Supreme Court advocates carefully rehearse their opening sentence, knowing that they may be interrupted before getting to the next. Driver opened by asking the court to restore the Fourteenth Amendment to its “original purpose” to wit, “to protect minority rights against a white majority.” Justice Antonin Scalia forcefully interrupted to say that the court’s precedents now hold that the Fourteenth Amendment protects all persons.
  When Driver held to her point, Scalia asked the predictable question: “Do you have any case of ours that propounds that view of the Fourteenth Amendment, that it protects only minorities? Any case?” And to that question Driver had no answer: “No case of yours,” she said.
  Off to a terrible start, Driver’s argument did not get much better. She had no direct answer to one question from Justice Samuel A. Alito Jr., prompting both Alito and later Justice Anthony M. Kennedy to chide her for not being responsive. When Chief Justice John G. Roberts Jr. joined the questioning, he easily put Driver into a logical bind, prompting Scalia to accuse her of contradicting herself. For the coalition, the best moment in Driver’s argument came when Justice Sonia Sotomayor summarized her position. “You restated it very well,” Driver replied. 
  Outside afterward, Driver gladly accepted the crowd’s cheered assessment that she “did well.” “I did great,” she said, even as reporters preparing to write their stories inside were shaking their heads at the poor performance. In recapping the session for the crowd, she dismissed Scalia’s gotcha question as “yada, yada, yada.”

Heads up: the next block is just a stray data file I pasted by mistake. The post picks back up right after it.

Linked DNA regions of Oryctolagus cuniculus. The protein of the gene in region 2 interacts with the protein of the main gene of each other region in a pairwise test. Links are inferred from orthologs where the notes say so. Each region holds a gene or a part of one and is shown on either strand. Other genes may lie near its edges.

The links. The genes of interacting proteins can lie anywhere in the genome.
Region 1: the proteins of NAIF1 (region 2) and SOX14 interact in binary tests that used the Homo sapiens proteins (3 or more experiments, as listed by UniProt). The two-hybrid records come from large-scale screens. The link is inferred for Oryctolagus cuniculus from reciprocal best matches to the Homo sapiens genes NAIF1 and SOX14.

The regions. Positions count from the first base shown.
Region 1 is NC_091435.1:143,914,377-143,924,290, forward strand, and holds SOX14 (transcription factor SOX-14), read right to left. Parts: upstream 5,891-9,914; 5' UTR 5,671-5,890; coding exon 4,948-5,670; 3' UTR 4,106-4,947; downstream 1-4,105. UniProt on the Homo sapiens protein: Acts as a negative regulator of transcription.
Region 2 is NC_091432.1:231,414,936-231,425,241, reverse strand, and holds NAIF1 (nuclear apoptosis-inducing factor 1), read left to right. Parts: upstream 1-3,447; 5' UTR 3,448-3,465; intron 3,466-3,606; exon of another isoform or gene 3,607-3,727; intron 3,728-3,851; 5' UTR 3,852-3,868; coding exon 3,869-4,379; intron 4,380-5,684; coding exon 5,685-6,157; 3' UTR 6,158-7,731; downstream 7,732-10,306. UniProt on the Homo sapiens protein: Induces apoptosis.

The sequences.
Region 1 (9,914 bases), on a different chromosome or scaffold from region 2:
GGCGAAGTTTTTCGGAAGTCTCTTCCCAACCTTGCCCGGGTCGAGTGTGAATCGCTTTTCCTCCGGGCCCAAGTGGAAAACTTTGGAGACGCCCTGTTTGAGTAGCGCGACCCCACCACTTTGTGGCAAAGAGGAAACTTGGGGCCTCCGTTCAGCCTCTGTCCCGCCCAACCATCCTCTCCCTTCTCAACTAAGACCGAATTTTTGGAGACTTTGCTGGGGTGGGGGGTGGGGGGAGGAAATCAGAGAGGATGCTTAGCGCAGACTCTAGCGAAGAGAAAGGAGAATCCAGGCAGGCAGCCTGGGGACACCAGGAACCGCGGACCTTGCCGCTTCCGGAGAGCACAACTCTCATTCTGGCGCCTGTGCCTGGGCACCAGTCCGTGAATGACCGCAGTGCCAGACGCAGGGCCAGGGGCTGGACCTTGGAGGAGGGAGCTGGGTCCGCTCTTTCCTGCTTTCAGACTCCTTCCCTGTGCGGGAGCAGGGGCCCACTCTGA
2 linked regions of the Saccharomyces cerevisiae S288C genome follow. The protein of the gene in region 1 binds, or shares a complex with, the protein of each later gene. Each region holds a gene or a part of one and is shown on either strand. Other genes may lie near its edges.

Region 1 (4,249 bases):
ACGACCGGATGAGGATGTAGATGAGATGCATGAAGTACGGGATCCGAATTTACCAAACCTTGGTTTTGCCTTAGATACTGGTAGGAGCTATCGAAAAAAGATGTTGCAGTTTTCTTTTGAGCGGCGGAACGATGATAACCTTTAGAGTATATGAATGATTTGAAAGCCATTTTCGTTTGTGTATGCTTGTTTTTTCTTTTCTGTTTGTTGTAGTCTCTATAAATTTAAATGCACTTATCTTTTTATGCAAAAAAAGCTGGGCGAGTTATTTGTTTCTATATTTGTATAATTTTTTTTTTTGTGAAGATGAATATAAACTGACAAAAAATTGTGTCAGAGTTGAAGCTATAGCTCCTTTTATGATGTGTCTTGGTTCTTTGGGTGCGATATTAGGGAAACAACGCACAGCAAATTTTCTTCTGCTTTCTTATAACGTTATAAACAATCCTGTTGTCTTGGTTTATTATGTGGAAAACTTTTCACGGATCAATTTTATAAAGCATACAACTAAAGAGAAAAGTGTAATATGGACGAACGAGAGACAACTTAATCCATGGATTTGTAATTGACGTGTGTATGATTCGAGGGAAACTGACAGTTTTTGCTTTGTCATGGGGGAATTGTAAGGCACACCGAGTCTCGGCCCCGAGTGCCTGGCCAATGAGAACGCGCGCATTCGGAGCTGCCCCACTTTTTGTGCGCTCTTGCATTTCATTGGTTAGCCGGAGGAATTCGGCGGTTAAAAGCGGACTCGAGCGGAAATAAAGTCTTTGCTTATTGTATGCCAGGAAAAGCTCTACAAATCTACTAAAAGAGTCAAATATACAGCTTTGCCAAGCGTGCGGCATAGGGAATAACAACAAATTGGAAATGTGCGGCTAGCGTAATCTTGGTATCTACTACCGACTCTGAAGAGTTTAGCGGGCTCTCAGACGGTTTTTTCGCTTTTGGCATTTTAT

Driver went on to say that it was important for someone “from the movement” to have made the argument to “help bring the left wing to life . . . make them assert themselves.” Apparently, Driver had missed the point of all the advance stories about the case that it was Kennedy, not the liberal justices, who held the key to any hopes the coalition might have to strike down the Michigan initiative. 
  Driver came to the Supreme Court argument with a two-decade history of organizing and demonstrating in the streets back as far as disrupting a meeting of the University of California Board of Regents in 1995. She is quoted repeatedly in news coverage about the initiative from signature gathering in 2005 up to the present — with rhetoric that is strident and confrontational. There is a place for that, of course, but one place where it does not help and is very likely to hurt is the lawyer’s lectern at the Supreme Court.    


  1. That's the "race card"? No it really isn't.

  2. Uh, yeah, it really is.

  3. Choosing a less qualified black woman over a more qualified white man. Does that sound a lot like the very policy they are trying to have upheld? Give them points for consistency.

  4. It's important that John Roberts, who never knew a black person until he met Clarence Thomas, see actual black people. And Driver, not Scalia, was right; just see 42 USC 1981, 1982

  5. Driver was wrong, just as you are in your comments. She fell away from her skills as a lawyer. Justice Scalia stated what is in the 14th Amendment of the Constitution and asked for any SCOTUS decision that supported her contention.

    BTW: US Code is neither the 14th Amendment nor a SCOTUS decision.